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Wolfgang Amadeus MOZART (1756-1791) Le nozze di Figaro, K 492
Il Conte di Almaviva – Lucio Gallo (baritone)
La Contessa di Almaviva – Karita Mattila (soprano)
Susanna – Marie McLaughlin (soprano)
Figaro – Michele Pertusi (bass-baritone)
Cherubino – Monica Bacelli (mezzo-soprano)
Marcellina – Nicoletta Curiel (contralto)
Bartolo – Angelo Nosotti (bass)
Basilio – Ugo Benelli (tenor)
Don Curzio – Gennaro Sica (tenor)
Antonio – Giorgio Tadeo (bass)
Barbarina – Laura Cherici (soprano)
Coro e Orchestra del Maggio Musicale Fiorentino/Zubin Mehta
rec. 1992, Teatro Verdi, Florence
Synopsis in English, French and German SONY 19075810812 [3 CDs: 184:41]
More than 12 years ago I reviewed a DVD with Le nozze di Figaro filmed in Florence a couple of years earlier. The director was Jonathan Miller and I have later learnt that it was originally mounted in 1992 and the DVD was from a later revival. Conductor for the DVD production was Zubin Mehta and Count Almaviva was sung by Lucio Gallo as on the recording now under consideration, which obviously was made in connection with the first run of Miller’s production – but recorded under studio condition at Teatro Verdi. Mehta has since his breakthrough in the 1960s been a busy recording artist, not least as an opera conductor. If I’m not mistaken his debut recording was A´da for EMI with Birgit Nilsson and Franco Corelli, a set I bought when it was new and later supplanted by the CD transfer. Primarily Mehta has been successful in Italian repertoire and among his greatest achievements can be mentioned Il trovatore for RCA with Leontyne Price and Placido Domingo (his first complete opera recording), La fanciulla dell West for DG with Carol Neblett and Domingo and Turandot for Decca with Sutherland, CaballÚ and Pavarotti. But his extensive discography also covers Mozart repertoire and this Figaro is wholly idiomatic, sensible tempos and great precision. One gets the feeling that the soloists feel safe and relaxed in Mehta’s company.
The cast, as was also the case with the DVD, is on the whole made up of native Italian speakers, which means that there is a rare fluency in the singing, in particular noticeable in the secco recitatives. Besides a couple of veterans in minor roles this is a youthful group of enthusiastic singing actors wholeheartedly delving into their characters. Michele Pertusi, still in his late 20s, is a lively and expressive Figaro, with dark and steady voice, creating a believable rebellious character with a lot of ‘face’. His arias are excellently sung, challenging even Cesare Siepi in the legendary Decca recording under Erich Kleiber. Listen to his Se vuol ballare (CD 1 tr. 6) or Non pi¨ andrai (CD 1 tr. 20) and even more expressive Tutto Ŕ disposto (CD 3 tr. 15). Lucio Gallo is a superb Count Almaviva, sonorous and expressive, and his duet with Susanna and his big aria, both at the beginning of act III, are real highlights. As an appendix he also sings the alternative aria for the Count, a revision for a performance in 1789 and it is still unclear whether it was tampered with by Mozart himself or by someone else. The recitative and the first part of the aria are identical with the original but from bar 55 the tessitura is considerably higher and requires a lot more virtuosity from the singer. Gallo negotiates this admirably.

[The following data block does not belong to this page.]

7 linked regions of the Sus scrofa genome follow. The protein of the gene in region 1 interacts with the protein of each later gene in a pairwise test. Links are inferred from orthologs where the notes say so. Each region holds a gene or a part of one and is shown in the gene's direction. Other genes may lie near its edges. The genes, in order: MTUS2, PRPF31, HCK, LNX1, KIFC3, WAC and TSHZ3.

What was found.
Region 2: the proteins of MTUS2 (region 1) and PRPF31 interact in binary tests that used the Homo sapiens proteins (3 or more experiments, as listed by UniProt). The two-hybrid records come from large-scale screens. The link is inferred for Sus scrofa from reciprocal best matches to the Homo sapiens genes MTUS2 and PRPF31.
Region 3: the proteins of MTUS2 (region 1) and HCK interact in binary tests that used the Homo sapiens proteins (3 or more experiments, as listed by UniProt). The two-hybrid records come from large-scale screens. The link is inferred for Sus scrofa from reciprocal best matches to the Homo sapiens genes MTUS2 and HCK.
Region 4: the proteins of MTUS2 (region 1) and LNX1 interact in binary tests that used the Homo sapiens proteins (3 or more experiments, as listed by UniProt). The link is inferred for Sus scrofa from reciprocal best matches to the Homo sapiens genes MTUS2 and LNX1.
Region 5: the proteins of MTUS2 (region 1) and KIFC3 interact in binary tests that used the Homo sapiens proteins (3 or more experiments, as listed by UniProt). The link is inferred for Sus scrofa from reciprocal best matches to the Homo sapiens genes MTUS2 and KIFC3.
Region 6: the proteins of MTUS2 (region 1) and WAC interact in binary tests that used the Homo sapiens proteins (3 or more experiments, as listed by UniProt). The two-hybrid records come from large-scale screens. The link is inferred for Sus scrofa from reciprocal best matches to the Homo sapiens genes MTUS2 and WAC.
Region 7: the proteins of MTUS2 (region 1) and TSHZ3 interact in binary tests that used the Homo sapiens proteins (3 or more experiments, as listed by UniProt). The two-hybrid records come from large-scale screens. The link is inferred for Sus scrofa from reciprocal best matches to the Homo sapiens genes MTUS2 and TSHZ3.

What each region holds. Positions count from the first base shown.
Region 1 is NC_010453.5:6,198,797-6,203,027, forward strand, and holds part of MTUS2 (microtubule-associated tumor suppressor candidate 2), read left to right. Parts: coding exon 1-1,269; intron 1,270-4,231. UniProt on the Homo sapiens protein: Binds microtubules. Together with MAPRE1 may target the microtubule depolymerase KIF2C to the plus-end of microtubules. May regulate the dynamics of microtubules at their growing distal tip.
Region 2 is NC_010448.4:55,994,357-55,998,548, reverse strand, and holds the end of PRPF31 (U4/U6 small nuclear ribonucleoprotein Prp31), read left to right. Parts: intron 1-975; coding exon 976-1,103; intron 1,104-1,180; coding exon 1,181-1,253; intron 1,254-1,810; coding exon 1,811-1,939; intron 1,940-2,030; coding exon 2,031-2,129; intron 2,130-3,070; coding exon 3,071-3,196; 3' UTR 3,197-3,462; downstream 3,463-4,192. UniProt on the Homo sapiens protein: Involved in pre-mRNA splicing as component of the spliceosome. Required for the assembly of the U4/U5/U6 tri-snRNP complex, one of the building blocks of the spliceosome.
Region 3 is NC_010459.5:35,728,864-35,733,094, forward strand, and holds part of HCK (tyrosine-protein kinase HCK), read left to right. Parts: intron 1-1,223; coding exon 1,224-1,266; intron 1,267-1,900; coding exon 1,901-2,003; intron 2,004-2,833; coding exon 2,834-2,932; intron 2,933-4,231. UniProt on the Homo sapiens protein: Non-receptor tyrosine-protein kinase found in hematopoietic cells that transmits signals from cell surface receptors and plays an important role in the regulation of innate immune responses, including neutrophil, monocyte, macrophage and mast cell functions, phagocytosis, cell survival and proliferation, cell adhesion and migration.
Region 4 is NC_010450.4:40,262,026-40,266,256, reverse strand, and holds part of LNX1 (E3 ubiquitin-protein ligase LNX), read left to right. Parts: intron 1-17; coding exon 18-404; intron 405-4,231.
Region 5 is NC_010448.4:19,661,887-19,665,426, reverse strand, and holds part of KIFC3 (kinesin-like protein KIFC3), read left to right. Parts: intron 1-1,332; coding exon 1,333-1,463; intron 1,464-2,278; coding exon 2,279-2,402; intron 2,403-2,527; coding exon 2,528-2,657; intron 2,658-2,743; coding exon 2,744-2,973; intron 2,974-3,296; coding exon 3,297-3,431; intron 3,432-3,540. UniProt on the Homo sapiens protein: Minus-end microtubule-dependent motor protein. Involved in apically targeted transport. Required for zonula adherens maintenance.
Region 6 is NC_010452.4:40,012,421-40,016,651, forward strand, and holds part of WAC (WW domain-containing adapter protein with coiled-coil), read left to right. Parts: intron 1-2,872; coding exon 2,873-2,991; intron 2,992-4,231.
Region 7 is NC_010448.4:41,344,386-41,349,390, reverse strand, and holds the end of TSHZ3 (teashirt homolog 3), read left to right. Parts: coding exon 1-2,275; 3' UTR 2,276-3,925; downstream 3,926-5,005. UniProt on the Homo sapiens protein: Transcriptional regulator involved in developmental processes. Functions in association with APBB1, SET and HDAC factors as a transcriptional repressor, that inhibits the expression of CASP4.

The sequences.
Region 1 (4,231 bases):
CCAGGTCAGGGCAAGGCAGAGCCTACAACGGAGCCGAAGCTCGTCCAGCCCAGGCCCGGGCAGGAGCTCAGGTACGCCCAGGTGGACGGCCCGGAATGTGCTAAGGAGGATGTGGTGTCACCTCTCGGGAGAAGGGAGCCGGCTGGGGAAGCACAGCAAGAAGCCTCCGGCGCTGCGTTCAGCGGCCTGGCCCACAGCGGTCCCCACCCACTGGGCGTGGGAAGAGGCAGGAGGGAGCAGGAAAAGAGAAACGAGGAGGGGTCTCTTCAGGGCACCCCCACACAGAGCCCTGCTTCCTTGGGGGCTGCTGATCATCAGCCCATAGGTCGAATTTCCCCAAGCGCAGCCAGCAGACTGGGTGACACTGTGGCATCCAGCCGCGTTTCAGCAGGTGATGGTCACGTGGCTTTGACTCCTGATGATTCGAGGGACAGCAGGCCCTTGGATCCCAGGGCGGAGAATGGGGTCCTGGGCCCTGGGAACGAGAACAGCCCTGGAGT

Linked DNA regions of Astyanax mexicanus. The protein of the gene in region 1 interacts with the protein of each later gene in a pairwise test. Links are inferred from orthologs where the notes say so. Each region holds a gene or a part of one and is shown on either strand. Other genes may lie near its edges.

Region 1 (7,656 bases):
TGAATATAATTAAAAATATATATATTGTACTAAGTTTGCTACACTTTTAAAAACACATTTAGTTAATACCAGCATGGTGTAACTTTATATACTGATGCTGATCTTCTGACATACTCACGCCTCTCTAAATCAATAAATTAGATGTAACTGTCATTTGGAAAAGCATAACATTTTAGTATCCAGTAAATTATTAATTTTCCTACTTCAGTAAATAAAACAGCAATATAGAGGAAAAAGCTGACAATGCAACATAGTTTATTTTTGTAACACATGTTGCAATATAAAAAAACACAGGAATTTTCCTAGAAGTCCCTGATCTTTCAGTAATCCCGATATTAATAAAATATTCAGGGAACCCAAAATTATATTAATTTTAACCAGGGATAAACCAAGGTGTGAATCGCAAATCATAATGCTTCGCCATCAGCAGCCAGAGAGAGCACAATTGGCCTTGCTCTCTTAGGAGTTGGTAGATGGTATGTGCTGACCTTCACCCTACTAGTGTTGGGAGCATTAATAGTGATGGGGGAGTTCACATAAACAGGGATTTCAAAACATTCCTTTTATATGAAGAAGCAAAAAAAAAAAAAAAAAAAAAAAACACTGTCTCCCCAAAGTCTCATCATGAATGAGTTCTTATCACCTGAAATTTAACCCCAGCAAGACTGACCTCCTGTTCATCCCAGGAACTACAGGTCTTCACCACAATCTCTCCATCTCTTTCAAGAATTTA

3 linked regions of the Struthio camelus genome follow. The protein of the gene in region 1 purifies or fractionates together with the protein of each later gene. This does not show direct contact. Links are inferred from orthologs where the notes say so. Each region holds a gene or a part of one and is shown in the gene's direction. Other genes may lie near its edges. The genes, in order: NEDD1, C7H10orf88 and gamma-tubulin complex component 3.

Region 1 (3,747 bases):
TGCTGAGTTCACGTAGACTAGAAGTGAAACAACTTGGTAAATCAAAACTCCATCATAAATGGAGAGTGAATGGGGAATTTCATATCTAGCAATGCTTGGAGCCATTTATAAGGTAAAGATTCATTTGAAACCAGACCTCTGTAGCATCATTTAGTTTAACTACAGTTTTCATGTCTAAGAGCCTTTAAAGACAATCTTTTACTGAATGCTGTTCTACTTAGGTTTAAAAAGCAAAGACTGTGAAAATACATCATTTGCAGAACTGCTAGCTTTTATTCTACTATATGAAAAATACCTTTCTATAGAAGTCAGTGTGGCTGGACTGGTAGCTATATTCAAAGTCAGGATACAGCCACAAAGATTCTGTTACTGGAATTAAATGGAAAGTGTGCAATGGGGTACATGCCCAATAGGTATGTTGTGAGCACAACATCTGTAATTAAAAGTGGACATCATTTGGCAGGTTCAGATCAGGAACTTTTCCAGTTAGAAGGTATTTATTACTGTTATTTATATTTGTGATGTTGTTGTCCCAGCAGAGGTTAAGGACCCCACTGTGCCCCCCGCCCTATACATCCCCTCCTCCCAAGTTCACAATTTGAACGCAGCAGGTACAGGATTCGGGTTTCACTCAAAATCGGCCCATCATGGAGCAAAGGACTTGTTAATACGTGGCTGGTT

Bartolo, sung by the little known Angelo Nosotti, is excellent in recitatives and makes an imposing La vendetta (CD 1 tr. 8). The great buffo Giorgio Tadeo, here well past 60, is a good Antonio and Ugo Benelli, in the 60s and 70s one of the great – arguably the greatest – bel canto tenors, is an oily and insinuating Basilio who in his aria in act IV – the score is presented complete – shows that he had retained his smooth delivery and elegance.
Susanna – Scottish Marie McLaughlin – and La Contessa di Almaviva – Finnish Karita Mattila – are the only non-Italians in the cast but both are excellent linguists and experienced Mozarteans and go well with the surrounding artists. Marie McLaughlin initially sounds a little pale but she soon finds the right level of expression. Susanna is one of the longest soprano roles in Mozart’s operas, and besides the long aria in act IV and the somewhat shorter and more mercurial aria in act II, when she dresses up Cherubino as a girl, she has two duets with Figaro, one with Marcellina – all three in act I, the duet with Il Conte di Almaviva and the lovely Sull’aria with La Contessa in act III and a lot to sing in various ensembles. She does all this with glittering tone and involvement. Karita Mattila has a somewhat easier task, but her two arias are still demanding and she sings them nobly and with lovely pianissimos. Monica Bacelli sings well as Cherubino, but her rather mature mezzo-soprano never conveys the impression of a puberty youth. Laura Cherici as Barbarina has, on the other hand, an ideal voice for the role, innocent and beautiful, while Nicoletta Curiel is an excellent Marcellina, and her aria, full of coloratura, is good to have in such a good performance.
Le nozze di Figaro is one of the most recorded operas and it is almost impossible to give a straight recommendation for a best buy: Erich Kleiber, Vittorio Gui, Carlo Maria Giulini, Karl B÷hm, Colin Davis and James Levine are well-established favourites, but there are at least a dozen others that are worthy representations of this masterly work, and Zubin Mehta shouldn’t be a disappointment to any newcomer – even though I saw a comment on Amazon saying that “everyone in the cast [seemed] to wish they were somewhere else”. In my opinion they were really happy to be there. G÷ran Forsling
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